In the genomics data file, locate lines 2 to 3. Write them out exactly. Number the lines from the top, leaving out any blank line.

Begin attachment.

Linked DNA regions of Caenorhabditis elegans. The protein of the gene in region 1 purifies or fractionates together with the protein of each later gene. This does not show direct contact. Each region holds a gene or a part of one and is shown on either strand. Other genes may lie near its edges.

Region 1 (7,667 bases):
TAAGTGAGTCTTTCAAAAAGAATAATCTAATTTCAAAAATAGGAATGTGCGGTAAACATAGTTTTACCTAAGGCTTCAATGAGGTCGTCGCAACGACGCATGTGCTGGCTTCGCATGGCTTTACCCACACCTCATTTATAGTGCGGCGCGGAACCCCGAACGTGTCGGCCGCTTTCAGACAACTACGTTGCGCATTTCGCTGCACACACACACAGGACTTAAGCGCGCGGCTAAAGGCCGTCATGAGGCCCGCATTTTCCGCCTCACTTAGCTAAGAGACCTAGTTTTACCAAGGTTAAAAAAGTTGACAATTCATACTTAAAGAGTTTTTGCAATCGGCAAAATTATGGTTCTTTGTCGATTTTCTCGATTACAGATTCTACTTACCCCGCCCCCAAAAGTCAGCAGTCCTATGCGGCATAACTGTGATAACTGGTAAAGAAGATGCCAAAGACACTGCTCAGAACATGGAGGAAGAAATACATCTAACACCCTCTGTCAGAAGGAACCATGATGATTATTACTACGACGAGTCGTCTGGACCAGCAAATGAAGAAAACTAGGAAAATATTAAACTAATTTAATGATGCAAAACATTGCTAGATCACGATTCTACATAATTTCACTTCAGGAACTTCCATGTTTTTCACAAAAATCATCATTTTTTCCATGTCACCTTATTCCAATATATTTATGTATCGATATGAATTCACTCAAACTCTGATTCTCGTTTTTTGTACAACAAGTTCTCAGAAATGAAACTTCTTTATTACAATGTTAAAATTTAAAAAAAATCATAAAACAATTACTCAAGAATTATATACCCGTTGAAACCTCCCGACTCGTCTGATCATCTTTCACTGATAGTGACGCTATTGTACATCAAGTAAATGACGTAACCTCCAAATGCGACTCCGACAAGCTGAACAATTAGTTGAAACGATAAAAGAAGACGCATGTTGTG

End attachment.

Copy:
Region 1 (7,667 bases):
TAAGTGAGTCTTTCAAAAAGAATAATCTAATTTCAAAAATAGGAATGTGCGGTAAACATAGTTTTACCTAAGGCTTCAATGAGGTCGTCGCAACGACGCATGTGCTGGCTTCGCATGGCTTTACCCACACCTCATTTATAGTGCGGCGCGGAACCCCGAACGTGTCGGCCGCTTTCAGACAACTACGTTGCGCATTTCGCTGCACACACACACAGGACTTAAGCGCGCGGCTAAAGGCCGTCATGAGGCCCGCATTTTCCGCCTCACTTAGCTAAGAGACCTAGTTTTACCAAGGTTAAAAAAGTTGACAATTCATACTTAAAGAGTTTTTGCAATCGGCAAAATTATGGTTCTTTGTCGATTTTCTCGATTACAGATTCTACTTACCCCGCCCCCAAAAGTCAGCAGTCCTATGCGGCATAACTGTGATAACTGGTAAAGAAGATGCCAAAGACACTGCTCAGAACATGGAGGAAGAAATACATCTAACACCCTCTGTCAGAAGGAACCATGATGATTATTACTACGACGAGTCGTCTGGACCAGCAAATGAAGAAAACTAGGAAAATATTAAACTAATTTAATGATGCAAAACATTGCTAGATCACGATTCTACATAATTTCACTTCAGGAACTTCCATGTTTTTCACAAAAATCATCATTTTTTCCATGTCACCTTATTCCAATATATTTATGTATCGATATGAATTCACTCAAACTCTGATTCTCGTTTTTTGTACAACAAGTTCTCAGAAATGAAACTTCTTTATTACAATGTTAAAATTTAAAAAAAATCATAAAACAATTACTCAAGAATTATATACCCGTTGAAACCTCCCGACTCGTCTGATCATCTTTCACTGATAGTGACGCTATTGTACATCAAGTAAATGACGTAACCTCCAAATGCGACTCCGACAAGCTGAACAATTAGTTGAAACGATAAAAGAAGACGCATGTTGTG